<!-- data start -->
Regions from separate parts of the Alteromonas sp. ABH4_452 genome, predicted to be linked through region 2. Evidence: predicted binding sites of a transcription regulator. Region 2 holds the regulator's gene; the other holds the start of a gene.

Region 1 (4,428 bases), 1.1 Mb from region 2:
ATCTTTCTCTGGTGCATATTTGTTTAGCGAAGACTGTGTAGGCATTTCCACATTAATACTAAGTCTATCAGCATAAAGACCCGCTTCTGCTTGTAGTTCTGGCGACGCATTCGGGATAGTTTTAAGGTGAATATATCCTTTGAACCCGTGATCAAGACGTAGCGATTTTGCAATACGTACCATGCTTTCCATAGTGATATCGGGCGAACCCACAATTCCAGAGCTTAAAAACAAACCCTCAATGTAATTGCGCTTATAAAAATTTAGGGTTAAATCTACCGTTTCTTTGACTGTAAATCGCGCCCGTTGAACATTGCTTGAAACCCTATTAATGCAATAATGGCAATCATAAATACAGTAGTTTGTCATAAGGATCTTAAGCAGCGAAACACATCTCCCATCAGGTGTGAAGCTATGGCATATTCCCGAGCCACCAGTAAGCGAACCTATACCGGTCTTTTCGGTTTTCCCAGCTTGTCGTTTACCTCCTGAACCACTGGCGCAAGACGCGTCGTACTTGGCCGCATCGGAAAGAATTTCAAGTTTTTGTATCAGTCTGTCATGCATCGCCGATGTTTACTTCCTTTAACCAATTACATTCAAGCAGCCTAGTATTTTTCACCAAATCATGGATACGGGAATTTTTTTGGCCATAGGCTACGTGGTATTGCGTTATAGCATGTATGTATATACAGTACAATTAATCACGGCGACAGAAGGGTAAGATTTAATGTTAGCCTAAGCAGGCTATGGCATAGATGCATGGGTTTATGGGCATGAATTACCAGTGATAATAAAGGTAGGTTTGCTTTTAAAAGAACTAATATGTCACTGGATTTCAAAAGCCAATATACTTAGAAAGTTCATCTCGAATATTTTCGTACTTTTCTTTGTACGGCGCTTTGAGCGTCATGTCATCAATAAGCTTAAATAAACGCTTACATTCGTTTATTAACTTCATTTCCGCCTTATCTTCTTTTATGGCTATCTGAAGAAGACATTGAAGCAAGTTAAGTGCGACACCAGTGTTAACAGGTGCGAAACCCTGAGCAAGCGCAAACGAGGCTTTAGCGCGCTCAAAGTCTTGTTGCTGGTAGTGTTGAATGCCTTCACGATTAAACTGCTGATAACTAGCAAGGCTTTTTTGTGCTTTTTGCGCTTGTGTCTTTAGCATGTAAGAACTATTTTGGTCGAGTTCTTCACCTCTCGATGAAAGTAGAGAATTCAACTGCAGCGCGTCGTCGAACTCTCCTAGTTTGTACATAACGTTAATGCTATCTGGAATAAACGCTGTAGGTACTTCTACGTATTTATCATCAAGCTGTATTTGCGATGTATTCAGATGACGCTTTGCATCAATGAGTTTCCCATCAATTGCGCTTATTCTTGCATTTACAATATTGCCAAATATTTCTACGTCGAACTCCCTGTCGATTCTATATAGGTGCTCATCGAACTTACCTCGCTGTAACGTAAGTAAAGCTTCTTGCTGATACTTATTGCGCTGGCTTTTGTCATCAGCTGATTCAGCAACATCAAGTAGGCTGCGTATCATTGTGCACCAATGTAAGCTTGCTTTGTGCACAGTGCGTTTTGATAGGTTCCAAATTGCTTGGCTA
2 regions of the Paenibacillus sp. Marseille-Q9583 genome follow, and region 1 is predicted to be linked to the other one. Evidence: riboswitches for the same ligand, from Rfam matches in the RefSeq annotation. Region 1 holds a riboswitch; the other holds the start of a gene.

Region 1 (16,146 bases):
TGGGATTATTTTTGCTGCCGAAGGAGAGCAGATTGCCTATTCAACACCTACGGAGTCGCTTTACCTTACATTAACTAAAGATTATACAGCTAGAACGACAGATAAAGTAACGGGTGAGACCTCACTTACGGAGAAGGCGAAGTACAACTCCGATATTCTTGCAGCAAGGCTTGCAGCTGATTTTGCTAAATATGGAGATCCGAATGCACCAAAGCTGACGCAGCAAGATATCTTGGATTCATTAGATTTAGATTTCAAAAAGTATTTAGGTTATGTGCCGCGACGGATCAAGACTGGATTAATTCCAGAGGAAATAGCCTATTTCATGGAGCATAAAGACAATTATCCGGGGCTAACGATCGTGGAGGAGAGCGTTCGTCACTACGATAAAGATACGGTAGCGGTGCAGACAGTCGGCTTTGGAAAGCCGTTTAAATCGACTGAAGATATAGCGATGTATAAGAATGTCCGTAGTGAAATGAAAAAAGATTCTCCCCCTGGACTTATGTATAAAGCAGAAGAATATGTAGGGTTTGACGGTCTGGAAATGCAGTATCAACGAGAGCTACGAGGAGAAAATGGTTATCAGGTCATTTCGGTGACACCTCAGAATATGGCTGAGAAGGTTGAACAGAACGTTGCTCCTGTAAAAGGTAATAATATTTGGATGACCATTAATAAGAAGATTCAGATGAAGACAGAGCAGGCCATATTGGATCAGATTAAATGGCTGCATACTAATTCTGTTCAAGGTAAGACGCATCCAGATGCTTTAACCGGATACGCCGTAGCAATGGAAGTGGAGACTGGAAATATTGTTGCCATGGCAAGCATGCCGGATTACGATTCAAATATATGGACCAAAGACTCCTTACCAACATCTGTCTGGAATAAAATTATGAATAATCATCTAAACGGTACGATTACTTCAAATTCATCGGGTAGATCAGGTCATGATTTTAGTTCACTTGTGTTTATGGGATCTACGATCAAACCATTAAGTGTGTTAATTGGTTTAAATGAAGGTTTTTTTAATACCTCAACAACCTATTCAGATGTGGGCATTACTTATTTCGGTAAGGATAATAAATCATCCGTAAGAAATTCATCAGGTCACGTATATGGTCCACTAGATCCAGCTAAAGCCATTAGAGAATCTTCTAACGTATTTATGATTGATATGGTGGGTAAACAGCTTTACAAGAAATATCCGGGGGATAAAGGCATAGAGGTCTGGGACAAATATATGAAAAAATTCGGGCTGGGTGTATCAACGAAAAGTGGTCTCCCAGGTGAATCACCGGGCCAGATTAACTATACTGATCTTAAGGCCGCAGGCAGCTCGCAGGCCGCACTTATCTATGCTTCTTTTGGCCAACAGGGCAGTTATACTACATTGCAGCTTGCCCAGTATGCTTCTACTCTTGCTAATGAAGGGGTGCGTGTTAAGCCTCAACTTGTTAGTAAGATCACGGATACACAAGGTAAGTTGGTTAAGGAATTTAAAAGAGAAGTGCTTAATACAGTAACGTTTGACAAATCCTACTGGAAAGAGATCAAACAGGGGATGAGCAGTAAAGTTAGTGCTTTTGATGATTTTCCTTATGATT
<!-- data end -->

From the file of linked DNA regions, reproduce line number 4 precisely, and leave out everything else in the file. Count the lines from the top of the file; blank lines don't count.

2 regions of the Paenibacillus sp. Marseille-Q9583 genome follow, and region 1 is predicted to be linked to the other one. Evidence: riboswitches for the same ligand, from Rfam matches in the RefSeq annotation. Region 1 holds a riboswitch; the other holds the start of a gene.